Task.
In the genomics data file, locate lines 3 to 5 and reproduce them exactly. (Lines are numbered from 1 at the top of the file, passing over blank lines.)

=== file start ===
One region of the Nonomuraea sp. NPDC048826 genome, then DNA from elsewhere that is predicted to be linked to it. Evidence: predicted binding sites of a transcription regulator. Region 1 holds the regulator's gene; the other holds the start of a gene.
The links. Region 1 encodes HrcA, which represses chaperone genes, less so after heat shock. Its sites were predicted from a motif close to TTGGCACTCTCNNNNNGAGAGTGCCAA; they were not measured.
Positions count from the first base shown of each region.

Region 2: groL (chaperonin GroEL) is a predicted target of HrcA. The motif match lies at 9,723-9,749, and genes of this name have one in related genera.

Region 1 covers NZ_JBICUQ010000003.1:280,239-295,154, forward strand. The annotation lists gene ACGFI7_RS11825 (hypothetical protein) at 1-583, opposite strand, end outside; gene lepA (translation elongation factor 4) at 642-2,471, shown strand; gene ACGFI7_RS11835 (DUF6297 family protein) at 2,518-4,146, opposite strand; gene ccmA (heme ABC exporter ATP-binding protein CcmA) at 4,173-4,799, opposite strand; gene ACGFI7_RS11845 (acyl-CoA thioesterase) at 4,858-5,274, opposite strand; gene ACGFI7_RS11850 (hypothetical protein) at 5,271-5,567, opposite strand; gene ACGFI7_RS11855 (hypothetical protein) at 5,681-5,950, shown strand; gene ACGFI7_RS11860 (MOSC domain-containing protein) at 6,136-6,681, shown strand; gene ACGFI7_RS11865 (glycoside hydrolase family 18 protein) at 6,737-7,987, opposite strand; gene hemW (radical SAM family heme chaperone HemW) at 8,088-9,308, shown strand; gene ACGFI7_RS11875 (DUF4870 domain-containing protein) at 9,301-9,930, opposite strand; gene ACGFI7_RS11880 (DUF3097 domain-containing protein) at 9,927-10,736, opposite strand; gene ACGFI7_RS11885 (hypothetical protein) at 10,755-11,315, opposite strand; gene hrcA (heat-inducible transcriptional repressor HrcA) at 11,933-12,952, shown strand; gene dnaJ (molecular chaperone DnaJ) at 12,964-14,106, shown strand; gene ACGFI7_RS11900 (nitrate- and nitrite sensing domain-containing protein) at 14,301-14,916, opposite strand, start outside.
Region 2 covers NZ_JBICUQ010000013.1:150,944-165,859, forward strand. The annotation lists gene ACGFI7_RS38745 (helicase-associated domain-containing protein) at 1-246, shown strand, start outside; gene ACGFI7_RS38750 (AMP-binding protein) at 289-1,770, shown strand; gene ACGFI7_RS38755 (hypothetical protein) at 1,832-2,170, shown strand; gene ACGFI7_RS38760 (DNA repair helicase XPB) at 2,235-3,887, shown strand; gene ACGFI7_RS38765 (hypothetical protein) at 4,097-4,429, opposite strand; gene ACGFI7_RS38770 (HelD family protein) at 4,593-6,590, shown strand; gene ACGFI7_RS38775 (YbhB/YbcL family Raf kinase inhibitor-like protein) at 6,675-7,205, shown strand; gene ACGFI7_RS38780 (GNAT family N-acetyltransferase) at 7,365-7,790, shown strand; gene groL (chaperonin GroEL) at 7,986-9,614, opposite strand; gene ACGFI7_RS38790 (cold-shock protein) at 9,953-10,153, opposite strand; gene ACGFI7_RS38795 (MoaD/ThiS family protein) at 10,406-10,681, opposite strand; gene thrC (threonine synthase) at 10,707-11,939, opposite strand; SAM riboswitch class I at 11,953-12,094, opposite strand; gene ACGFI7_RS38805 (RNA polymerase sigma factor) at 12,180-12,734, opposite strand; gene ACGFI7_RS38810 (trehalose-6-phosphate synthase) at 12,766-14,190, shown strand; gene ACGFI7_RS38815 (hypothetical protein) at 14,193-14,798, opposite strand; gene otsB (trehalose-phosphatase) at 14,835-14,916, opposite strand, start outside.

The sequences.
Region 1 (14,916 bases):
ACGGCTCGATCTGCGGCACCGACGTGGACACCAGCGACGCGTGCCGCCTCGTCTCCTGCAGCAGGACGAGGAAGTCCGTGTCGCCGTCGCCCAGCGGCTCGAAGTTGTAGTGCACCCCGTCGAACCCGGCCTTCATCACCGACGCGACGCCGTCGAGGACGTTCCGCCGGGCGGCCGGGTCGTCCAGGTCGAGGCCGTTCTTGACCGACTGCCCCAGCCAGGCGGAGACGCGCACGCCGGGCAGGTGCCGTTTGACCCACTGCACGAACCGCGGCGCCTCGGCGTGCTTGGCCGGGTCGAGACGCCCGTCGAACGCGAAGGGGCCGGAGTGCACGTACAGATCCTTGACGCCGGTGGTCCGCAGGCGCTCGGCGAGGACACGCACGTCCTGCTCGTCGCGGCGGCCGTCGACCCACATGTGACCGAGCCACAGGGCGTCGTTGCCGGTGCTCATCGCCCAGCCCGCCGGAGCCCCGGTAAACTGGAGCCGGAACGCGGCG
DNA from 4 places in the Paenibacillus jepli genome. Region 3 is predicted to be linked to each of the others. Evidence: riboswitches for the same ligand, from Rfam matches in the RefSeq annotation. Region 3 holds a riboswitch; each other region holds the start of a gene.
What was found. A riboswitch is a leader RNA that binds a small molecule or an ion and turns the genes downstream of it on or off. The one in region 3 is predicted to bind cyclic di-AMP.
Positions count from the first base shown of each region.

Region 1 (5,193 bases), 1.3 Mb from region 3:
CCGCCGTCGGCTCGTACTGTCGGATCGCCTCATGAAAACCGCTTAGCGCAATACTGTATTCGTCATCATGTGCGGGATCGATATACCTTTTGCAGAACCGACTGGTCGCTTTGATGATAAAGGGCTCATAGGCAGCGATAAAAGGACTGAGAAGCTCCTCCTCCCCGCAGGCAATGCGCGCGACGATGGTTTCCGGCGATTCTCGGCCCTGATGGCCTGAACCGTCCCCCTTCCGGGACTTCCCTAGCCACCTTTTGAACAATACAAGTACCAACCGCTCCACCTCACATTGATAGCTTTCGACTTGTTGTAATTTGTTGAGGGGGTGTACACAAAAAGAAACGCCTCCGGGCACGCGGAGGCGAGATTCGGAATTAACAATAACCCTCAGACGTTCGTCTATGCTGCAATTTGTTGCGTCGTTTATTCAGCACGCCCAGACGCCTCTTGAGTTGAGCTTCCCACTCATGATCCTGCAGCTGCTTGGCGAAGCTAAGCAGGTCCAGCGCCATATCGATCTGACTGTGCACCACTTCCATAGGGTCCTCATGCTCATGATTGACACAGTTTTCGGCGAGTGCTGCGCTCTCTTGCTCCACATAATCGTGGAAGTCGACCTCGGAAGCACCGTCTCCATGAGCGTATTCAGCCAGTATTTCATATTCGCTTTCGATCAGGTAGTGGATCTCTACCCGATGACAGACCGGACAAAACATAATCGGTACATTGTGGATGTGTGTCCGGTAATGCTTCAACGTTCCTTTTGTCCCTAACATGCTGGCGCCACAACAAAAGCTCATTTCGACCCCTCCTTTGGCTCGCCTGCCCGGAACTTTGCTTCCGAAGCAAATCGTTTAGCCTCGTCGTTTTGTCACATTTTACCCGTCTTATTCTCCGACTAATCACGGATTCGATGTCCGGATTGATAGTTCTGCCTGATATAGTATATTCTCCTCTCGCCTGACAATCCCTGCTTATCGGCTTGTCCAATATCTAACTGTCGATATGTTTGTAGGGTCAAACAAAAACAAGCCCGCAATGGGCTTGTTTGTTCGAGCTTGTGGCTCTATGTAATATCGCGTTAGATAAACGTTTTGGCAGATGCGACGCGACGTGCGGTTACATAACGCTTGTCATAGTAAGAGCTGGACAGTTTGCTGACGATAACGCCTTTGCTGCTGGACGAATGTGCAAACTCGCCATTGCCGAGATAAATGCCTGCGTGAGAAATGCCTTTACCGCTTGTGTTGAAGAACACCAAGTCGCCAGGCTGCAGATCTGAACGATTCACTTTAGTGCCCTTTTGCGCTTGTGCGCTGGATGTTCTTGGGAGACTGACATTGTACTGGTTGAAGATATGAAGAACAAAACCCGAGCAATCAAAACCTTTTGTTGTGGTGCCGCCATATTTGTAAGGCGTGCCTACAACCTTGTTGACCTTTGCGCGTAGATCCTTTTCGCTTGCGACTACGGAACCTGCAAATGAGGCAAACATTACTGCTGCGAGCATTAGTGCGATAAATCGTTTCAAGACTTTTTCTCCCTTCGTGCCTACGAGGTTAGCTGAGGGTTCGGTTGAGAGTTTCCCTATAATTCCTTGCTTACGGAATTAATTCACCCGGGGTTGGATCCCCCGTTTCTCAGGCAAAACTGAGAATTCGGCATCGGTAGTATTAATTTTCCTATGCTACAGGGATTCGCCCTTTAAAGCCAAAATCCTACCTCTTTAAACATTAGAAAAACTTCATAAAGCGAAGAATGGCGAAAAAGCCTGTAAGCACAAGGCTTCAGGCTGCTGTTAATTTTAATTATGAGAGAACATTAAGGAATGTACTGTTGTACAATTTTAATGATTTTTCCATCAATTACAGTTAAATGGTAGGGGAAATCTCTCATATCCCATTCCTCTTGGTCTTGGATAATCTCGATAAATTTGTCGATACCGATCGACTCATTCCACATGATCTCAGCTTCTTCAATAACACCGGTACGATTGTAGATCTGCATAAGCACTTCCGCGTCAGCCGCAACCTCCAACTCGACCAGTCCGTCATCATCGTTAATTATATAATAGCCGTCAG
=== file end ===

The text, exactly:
Positions count from the first base shown of each region.

Region 2: groL (chaperonin GroEL) is a predicted target of HrcA. The motif match lies at 9,723-9,749, and genes of this name have one in related genera.

Region 1 covers NZ_JBICUQ010000003.1:280,239-295,154, forward strand. The annotation lists gene ACGFI7_RS11825 (hypothetical protein) at 1-583, opposite strand, end outside; gene lepA (translation elongation factor 4) at 642-2,471, shown strand; gene ACGFI7_RS11835 (DUF6297 family protein) at 2,518-4,146, opposite strand; gene ccmA (heme ABC exporter ATP-binding protein CcmA) at 4,173-4,799, opposite strand; gene ACGFI7_RS11845 (acyl-CoA thioesterase) at 4,858-5,274, opposite strand; gene ACGFI7_RS11850 (hypothetical protein) at 5,271-5,567, opposite strand; gene ACGFI7_RS11855 (hypothetical protein) at 5,681-5,950, shown strand; gene ACGFI7_RS11860 (MOSC domain-containing protein) at 6,136-6,681, shown strand; gene ACGFI7_RS11865 (glycoside hydrolase family 18 protein) at 6,737-7,987, opposite strand; gene hemW (radical SAM family heme chaperone HemW) at 8,088-9,308, shown strand; gene ACGFI7_RS11875 (DUF4870 domain-containing protein) at 9,301-9,930, opposite strand; gene ACGFI7_RS11880 (DUF3097 domain-containing protein) at 9,927-10,736, opposite strand; gene ACGFI7_RS11885 (hypothetical protein) at 10,755-11,315, opposite strand; gene hrcA (heat-inducible transcriptional repressor HrcA) at 11,933-12,952, shown strand; gene dnaJ (molecular chaperone DnaJ) at 12,964-14,106, shown strand; gene ACGFI7_RS11900 (nitrate- and nitrite sensing domain-containing protein) at 14,301-14,916, opposite strand, start outside.